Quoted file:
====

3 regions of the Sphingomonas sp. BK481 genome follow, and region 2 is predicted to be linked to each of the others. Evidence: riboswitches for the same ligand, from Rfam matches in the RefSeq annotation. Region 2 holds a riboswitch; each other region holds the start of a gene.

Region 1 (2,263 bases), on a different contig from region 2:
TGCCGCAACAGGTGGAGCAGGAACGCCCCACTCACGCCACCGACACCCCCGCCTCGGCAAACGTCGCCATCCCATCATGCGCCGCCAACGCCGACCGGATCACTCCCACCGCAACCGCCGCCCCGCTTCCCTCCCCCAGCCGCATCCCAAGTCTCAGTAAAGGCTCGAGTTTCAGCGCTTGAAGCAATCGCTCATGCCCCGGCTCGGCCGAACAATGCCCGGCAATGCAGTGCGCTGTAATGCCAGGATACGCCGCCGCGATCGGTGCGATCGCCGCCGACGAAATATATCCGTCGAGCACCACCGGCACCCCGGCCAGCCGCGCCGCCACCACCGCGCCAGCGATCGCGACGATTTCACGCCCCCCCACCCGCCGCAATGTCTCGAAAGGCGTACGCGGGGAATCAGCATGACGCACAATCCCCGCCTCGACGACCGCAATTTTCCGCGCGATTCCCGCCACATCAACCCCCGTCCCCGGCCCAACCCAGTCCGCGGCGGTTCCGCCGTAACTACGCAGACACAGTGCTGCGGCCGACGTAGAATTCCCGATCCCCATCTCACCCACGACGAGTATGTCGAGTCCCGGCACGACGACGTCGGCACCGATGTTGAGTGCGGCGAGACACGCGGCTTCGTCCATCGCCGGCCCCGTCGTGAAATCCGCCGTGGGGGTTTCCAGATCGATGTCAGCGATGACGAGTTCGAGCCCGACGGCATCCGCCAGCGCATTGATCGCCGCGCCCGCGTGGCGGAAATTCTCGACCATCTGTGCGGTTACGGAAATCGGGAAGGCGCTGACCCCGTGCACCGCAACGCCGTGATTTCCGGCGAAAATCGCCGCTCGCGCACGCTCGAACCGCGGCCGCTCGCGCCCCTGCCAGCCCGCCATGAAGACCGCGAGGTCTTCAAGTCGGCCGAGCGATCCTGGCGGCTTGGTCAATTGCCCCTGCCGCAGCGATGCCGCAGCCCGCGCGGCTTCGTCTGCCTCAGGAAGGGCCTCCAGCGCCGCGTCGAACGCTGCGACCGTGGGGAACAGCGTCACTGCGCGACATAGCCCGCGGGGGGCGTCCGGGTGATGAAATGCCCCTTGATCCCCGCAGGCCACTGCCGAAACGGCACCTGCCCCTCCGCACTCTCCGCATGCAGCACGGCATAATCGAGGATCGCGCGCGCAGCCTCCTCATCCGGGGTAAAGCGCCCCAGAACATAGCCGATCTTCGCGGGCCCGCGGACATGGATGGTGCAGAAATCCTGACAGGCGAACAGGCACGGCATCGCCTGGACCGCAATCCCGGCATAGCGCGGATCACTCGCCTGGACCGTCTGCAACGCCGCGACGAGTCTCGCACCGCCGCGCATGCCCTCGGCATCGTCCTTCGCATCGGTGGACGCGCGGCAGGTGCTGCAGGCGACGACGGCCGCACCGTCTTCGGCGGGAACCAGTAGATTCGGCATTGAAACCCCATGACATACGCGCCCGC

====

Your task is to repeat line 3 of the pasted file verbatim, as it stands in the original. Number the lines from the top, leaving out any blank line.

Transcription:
TGCCGCAACAGGTGGAGCAGGAACGCCCCACTCACGCCACCGACACCCCCGCCTCGGCAAACGTCGCCATCCCATCATGCGCCGCCAACGCCGACCGGATCACTCCCACCGCAACCGCCGCCCCGCTTCCCTCCCCCAGCCGCATCCCAAGTCTCAGTAAAGGCTCGAGTTTCAGCGCTTGAAGCAATCGCTCATGCCCCGGCTCGGCCGAACAATGCCCGGCAATGCAGTGCGCTGTAATGCCAGGATACGCCGCCGCGATCGGTGCGATCGCCGCCGACGAAATATATCCGTCGAGCACCACCGGCACCCCGGCCAGCCGCGCCGCCACCACCGCGCCAGCGATCGCGACGATTTCACGCCCCCCCACCCGCCGCAATGTCTCGAAAGGCGTACGCGGGGAATCAGCATGACGCACAATCCCCGCCTCGACGACCGCAATTTTCCGCGCGATTCCCGCCACATCAACCCCCGTCCCCGGCCCAACCCAGTCCGCGGCGGTTCCGCCGTAACTACGCAGACACAGTGCTGCGGCCGACGTAGAATTCCCGATCCCCATCTCACCCACGACGAGTATGTCGAGTCCCGGCACGACGACGTCGGCACCGATGTTGAGTGCGGCGAGACACGCGGCTTCGTCCATCGCCGGCCCCGTCGTGAAATCCGCCGTGGGGGTTTCCAGATCGATGTCAGCGATGACGAGTTCGAGCCCGACGGCATCCGCCAGCGCATTGATCGCCGCGCCCGCGTGGCGGAAATTCTCGACCATCTGTGCGGTTACGGAAATCGGGAAGGCGCTGACCCCGTGCACCGCAACGCCGTGATTTCCGGCGAAAATCGCCGCTCGCGCACGCTCGAACCGCGGCCGCTCGCGCCCCTGCCAGCCCGCCATGAAGACCGCGAGGTCTTCAAGTCGGCCGAGCGATCCTGGCGGCTTGGTCAATTGCCCCTGCCGCAGCGATGCCGCAGCCCGCGCGGCTTCGTCTGCCTCAGGAAGGGCCTCCAGCGCCGCGTCGAACGCTGCGACCGTGGGGAACAGCGTCACTGCGCGACATAGCCCGCGGGGGGCGTCCGGGTGATGAAATGCCCCTTGATCCCCGCAGGCCACTGCCGAAACGGCACCTGCCCCTCCGCACTCTCCGCATGCAGCACGGCATAATCGAGGATCGCGCGCGCAGCCTCCTCATCCGGGGTAAAGCGCCCCAGAACATAGCCGATCTTCGCGGGCCCGCGGACATGGATGGTGCAGAAATCCTGACAGGCGAACAGGCACGGCATCGCCTGGACCGCAATCCCGGCATAGCGCGGATCACTCGCCTGGACCGTCTGCAACGCCGCGACGAGTCTCGCACCGCCGCGCATGCCCTCGGCATCGTCCTTCGCATCGGTGGACGCGCGGCAGGTGCTGCAGGCGACGACGGCCGCACCGTCTTCGGCGGGAACCAGTAGATTCGGCATTGAAACCCCATGACATACGCGCCCGC